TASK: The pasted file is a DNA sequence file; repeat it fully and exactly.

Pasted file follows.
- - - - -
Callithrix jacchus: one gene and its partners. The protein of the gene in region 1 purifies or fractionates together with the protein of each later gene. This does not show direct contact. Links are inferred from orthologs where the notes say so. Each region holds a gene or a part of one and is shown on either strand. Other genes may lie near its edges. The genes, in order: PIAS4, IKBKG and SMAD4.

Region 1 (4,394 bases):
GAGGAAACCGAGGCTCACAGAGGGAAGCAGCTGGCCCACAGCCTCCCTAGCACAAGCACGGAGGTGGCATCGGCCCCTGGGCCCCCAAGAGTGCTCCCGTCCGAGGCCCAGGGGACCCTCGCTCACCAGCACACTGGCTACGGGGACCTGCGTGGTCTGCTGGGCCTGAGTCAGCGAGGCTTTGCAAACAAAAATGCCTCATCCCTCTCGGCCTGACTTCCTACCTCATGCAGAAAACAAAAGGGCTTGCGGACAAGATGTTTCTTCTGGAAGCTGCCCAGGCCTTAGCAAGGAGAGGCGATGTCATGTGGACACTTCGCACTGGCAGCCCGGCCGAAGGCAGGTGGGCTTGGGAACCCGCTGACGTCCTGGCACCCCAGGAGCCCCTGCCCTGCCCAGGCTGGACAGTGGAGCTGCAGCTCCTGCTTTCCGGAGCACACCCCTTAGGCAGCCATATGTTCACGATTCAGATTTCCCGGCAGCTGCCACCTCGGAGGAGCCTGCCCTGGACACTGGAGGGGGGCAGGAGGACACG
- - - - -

Callithrix jacchus: one gene and its partners. The protein of the gene in region 1 purifies or fractionates together with the protein of each later gene. This does not show direct contact. Links are inferred from orthologs where the notes say so. Each region holds a gene or a part of one and is shown on either strand. Other genes may lie near its edges. The genes, in order: PIAS4, IKBKG and SMAD4.

Region 1 (4,394 bases):
GAGGAAACCGAGGCTCACAGAGGGAAGCAGCTGGCCCACAGCCTCCCTAGCACAAGCACGGAGGTGGCATCGGCCCCTGGGCCCCCAAGAGTGCTCCCGTCCGAGGCCCAGGGGACCCTCGCTCACCAGCACACTGGCTACGGGGACCTGCGTGGTCTGCTGGGCCTGAGTCAGCGAGGCTTTGCAAACAAAAATGCCTCATCCCTCTCGGCCTGACTTCCTACCTCATGCAGAAAACAAAAGGGCTTGCGGACAAGATGTTTCTTCTGGAAGCTGCCCAGGCCTTAGCAAGGAGAGGCGATGTCATGTGGACACTTCGCACTGGCAGCCCGGCCGAAGGCAGGTGGGCTTGGGAACCCGCTGACGTCCTGGCACCCCAGGAGCCCCTGCCCTGCCCAGGCTGGACAGTGGAGCTGCAGCTCCTGCTTTCCGGAGCACACCCCTTAGGCAGCCATATGTTCACGATTCAGATTTCCCGGCAGCTGCCACCTCGGAGGAGCCTGCCCTGGACACTGGAGGGGGGCAGGAGGACACG